If the rights issue was 6 for 10 and Barrack bought 50% of the new shares for Tanzania government it would equal 16% and leaves $300M in cash raised by other investors who bought the RI stock at full strike price with no discount. It could work if the Tanzania Government also gave additional mining licences to Acacia, and a regular army unit to protect the Mara mine from incursions and so forth.
The only way I can see them coming up with $300M from Acacia is to have a rights issue. Barrack would have to accept dilution and leave Tanzania Government with 16% post RI.
A 1 to 1 Rights issue raises $800M. $300M goes to Tanzania Government. Barrack takes $250M back to cover their dilution losses on what they do not take up in an RI. The city investors buy a good percentage of the stock taking a hit. If they go that route the shares would bottom at a pound but gradually rally back up over time. It also requires the export of gold sands to be lifted to make an RI work. The Acacia cash raise repairs the balance sheet to where they were before all the arguments.
If existing investors get no discount the price does not fall that much and stays where it is. If they get a discount to buy in the price of the existing holding falls.
I have been watching this for a while trying to pick an entry point but "I give up".
To me looks like it would be impossible to value this for a very long time.
If you were Barrick looking at a total loss any deal is better than no deal but the conditions, new company, £300m gift, more "local ownership" just looks like the Tazanian Government have their snout in the trough.
From a far it looks like the big losers will be Acacia shareholders as they get squeezed out of the crumbs by Barrick after the Government have had their fill.
Best of luck to those that are down, hope I am wrong for you all.
Difficult to value the stock without knowing how a new company would operate. Likely to have new shares and a new name and could have new management. Government to have a say on sub-contracts that support the company. Barrick would still own half. Ordinary shareholders may or may not face a hit with all the changes. How many government employees would also be added to the Acacia pay roll? Perhaps unfair to say if it is now a sell but it looks speculative.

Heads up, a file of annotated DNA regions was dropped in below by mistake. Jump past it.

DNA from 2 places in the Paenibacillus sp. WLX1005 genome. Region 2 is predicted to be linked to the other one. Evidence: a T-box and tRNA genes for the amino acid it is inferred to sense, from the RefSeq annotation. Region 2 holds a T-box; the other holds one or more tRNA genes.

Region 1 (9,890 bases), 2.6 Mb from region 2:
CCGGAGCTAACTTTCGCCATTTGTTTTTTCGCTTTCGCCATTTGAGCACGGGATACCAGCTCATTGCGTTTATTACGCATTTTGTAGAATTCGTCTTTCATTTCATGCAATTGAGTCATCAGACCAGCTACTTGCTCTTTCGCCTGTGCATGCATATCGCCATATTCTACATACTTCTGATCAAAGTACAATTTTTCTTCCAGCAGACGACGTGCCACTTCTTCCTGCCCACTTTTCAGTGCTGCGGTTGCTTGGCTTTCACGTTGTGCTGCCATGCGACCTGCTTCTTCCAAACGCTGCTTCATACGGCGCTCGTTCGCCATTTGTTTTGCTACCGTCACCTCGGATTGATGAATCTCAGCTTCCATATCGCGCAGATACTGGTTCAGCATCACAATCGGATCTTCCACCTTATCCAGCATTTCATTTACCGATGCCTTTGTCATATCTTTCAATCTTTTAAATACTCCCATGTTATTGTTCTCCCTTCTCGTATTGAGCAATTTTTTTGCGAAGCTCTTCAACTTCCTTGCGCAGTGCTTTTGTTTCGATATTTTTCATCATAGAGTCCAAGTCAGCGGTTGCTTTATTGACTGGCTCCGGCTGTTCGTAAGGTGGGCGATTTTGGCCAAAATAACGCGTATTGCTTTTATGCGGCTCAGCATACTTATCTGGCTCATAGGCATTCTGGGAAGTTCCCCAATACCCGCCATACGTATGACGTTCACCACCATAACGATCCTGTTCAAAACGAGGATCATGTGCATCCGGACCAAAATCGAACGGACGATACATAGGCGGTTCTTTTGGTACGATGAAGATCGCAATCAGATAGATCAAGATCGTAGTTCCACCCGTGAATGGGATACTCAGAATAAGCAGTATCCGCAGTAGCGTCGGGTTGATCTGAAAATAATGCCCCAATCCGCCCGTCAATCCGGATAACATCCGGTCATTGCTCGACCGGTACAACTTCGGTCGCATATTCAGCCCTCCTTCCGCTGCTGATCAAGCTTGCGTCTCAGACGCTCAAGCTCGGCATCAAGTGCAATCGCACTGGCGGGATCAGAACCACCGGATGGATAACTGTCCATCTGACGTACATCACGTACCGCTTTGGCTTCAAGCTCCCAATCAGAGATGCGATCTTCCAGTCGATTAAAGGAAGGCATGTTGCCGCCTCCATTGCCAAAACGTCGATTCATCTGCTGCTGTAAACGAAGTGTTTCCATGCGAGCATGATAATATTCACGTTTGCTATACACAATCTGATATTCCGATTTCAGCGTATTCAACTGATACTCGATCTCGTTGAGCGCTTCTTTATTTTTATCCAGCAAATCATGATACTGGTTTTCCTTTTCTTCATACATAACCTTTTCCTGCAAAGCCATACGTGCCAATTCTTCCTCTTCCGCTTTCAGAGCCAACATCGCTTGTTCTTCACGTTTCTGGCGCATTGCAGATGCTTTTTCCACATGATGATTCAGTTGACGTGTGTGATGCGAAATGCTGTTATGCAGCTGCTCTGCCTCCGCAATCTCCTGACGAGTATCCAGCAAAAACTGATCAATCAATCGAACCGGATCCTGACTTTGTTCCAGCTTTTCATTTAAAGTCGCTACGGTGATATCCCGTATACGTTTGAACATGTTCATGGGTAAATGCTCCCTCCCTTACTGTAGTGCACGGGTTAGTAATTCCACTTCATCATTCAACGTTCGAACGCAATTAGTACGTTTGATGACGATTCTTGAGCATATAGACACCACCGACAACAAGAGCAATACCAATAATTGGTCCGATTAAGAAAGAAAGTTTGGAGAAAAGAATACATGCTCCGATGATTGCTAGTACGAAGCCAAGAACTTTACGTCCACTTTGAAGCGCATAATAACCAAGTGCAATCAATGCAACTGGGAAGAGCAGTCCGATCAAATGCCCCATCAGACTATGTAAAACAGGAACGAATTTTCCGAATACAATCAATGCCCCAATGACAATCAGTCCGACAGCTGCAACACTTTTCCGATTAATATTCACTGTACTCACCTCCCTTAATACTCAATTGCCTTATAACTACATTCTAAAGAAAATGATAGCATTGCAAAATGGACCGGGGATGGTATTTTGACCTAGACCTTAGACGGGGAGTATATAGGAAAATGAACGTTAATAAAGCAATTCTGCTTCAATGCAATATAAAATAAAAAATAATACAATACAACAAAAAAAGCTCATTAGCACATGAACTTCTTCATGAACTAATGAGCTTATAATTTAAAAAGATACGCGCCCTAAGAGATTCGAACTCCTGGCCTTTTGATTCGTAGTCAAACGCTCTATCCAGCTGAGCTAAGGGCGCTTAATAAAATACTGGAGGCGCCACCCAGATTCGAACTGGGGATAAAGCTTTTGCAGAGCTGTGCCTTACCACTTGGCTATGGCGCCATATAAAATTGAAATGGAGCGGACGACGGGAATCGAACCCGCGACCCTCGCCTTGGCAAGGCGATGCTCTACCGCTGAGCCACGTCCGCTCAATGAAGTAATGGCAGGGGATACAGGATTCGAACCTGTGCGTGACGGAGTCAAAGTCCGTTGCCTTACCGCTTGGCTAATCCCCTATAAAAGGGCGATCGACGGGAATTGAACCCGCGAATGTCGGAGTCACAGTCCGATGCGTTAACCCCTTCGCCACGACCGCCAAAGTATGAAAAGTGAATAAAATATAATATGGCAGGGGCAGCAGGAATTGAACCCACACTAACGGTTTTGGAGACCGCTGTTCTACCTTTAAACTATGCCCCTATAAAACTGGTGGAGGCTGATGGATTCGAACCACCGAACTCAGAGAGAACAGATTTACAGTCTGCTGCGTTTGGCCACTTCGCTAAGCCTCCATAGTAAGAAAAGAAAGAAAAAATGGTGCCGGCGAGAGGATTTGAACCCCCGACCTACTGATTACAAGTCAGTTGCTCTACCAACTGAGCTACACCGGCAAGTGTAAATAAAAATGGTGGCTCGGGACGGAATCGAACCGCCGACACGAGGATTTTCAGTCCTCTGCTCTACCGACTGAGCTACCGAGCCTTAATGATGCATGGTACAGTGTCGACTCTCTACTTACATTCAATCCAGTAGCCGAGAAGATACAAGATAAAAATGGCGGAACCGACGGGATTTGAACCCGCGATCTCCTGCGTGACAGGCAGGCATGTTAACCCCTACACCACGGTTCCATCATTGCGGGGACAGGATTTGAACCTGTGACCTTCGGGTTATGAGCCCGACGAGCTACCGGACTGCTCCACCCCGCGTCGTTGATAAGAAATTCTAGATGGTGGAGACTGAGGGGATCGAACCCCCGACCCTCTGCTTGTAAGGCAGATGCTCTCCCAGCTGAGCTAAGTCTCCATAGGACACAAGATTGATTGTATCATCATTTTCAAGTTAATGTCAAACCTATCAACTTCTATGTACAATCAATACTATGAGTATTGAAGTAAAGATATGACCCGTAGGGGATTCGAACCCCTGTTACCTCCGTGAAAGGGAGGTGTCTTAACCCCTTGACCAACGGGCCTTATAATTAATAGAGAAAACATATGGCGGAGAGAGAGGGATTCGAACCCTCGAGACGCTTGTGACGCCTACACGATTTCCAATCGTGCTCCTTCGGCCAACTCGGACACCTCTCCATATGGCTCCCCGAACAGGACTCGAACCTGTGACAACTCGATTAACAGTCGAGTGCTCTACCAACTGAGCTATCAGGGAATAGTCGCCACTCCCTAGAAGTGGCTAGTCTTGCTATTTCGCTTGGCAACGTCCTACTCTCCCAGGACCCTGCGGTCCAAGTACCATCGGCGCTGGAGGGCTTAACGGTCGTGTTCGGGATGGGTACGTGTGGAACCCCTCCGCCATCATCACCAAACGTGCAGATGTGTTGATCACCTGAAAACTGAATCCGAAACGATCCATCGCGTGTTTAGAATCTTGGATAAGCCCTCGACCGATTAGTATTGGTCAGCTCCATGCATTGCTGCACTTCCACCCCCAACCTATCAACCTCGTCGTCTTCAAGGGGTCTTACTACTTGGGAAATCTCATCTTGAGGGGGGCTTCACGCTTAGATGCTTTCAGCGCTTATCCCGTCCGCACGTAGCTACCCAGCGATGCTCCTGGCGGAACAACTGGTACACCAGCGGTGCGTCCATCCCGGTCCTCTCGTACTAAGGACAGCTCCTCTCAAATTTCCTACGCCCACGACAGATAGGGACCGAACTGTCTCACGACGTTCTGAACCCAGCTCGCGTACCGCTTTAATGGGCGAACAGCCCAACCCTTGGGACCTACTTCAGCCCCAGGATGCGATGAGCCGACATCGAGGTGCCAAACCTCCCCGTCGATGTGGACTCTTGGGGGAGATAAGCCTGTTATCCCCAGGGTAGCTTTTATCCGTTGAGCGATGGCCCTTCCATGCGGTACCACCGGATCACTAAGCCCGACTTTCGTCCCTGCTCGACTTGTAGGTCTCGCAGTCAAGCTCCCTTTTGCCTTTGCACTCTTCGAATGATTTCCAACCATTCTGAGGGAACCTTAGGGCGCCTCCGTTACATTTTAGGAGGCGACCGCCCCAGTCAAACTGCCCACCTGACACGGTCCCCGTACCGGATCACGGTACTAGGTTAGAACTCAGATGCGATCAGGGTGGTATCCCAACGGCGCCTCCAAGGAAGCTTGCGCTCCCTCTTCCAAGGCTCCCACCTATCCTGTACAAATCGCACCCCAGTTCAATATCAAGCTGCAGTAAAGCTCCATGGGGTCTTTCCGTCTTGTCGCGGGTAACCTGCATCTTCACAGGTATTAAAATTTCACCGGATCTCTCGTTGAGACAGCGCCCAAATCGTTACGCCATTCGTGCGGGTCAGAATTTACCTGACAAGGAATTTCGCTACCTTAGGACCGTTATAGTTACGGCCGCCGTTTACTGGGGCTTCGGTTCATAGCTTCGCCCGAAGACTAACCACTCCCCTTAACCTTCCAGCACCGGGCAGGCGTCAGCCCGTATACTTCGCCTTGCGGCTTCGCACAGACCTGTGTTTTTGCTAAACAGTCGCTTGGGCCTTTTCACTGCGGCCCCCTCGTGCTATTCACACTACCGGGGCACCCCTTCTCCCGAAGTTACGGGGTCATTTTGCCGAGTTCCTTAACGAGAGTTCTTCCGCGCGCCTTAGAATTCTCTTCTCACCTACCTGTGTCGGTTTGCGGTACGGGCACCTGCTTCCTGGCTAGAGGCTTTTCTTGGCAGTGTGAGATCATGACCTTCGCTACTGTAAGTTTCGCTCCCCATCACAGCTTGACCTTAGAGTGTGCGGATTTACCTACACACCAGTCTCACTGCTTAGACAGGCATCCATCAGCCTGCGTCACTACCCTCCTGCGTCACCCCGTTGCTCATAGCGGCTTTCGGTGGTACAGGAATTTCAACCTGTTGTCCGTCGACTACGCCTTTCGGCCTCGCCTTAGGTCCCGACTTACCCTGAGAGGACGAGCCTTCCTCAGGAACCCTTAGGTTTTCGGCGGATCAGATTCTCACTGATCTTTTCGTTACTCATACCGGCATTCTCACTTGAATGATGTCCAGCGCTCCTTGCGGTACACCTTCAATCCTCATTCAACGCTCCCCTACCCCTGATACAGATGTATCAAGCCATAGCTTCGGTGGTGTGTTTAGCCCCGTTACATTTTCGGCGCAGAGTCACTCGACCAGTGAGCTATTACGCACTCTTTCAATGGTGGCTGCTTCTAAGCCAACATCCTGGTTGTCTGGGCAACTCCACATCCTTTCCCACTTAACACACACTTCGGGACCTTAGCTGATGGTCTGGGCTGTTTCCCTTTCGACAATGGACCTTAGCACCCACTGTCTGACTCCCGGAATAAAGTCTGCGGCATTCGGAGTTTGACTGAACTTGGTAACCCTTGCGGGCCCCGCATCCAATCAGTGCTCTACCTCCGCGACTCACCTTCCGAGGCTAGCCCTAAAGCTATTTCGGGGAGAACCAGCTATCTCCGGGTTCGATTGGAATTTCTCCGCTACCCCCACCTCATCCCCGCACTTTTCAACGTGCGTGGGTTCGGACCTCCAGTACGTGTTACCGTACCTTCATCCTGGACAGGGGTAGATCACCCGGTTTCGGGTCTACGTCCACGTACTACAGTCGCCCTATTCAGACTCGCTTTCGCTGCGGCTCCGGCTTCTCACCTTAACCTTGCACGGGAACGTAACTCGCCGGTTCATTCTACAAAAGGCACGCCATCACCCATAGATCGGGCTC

Welcome to Africa. Government take a 16% share of the company and 50% (.......???) of revenue in return for nothing. Now the SFO will investigate a case of bribery and send the SP down another 50%....Still the White Man's grave.
Acacia Mining parent Barrick Gold has agreed for the Tanzanian government to take a 16% stake in the London-listed company's three mines in the country and to share revenues.
Barrick, which owns 63% of Acacia, has agreed for the company to pay Tanzania a one-off $300m as a show of good faith.
Speaking at a press conference in capital Dar Es Salaam, Barrick chairman John Thornton the deal would have to be approved by the independent shareholders and directors of Acacia Mining.
Palamagamba Kabudi, Tanzania's minister for justice and constitutional affairs, said: "We have also agreed to have a 50:50 share of revenues between the government and Acacia Mining from all the mines."
Comparing the Acacia situation with the US government, the acacia mine shutdown and the US government shutdown (due to debt ceiling) are both about 4-5 weeks away. Surely, the US shutdown will be much more spooky for the markets. Will the politicians try and resolve it soon enough to avoid a cliff-hanger? The answer is no. Nobody can make good money if situations get resolved well in advance of reaching a cliff. The real money is in letting the situation deteriorate long enough. The resolution then leads to a tidy sum for some.
Tanzanian Government is waiting for Acacia to close Bulyanhulu for them to seize the mine. Likely to pursue what is left of Buzwagi mine later on. Mara virtually under a siege needing police to protect it. Barrick have no where to go to help Acacia on all of this. Mine is 5 weeks away from total shut down. Clock is ticking down here.
Just responding to your note by saying that Bulyanhulu shuts down in 6 weeks. Politicians have whipped up rioting outside of the Mara mine and police had to break it up. Acacia has been accused of stealing Mara land and politicians are inciting criminal damage against Acacia and potential violence against the workforce in the Tarime district. The whole issue is coming to a climax. I am not sure how Magafuli can unwind this situation as he has created so much tension against the company .All to easy for politicians anywhere to create hatred. It is a lot harder and longer to establish and maintain peace.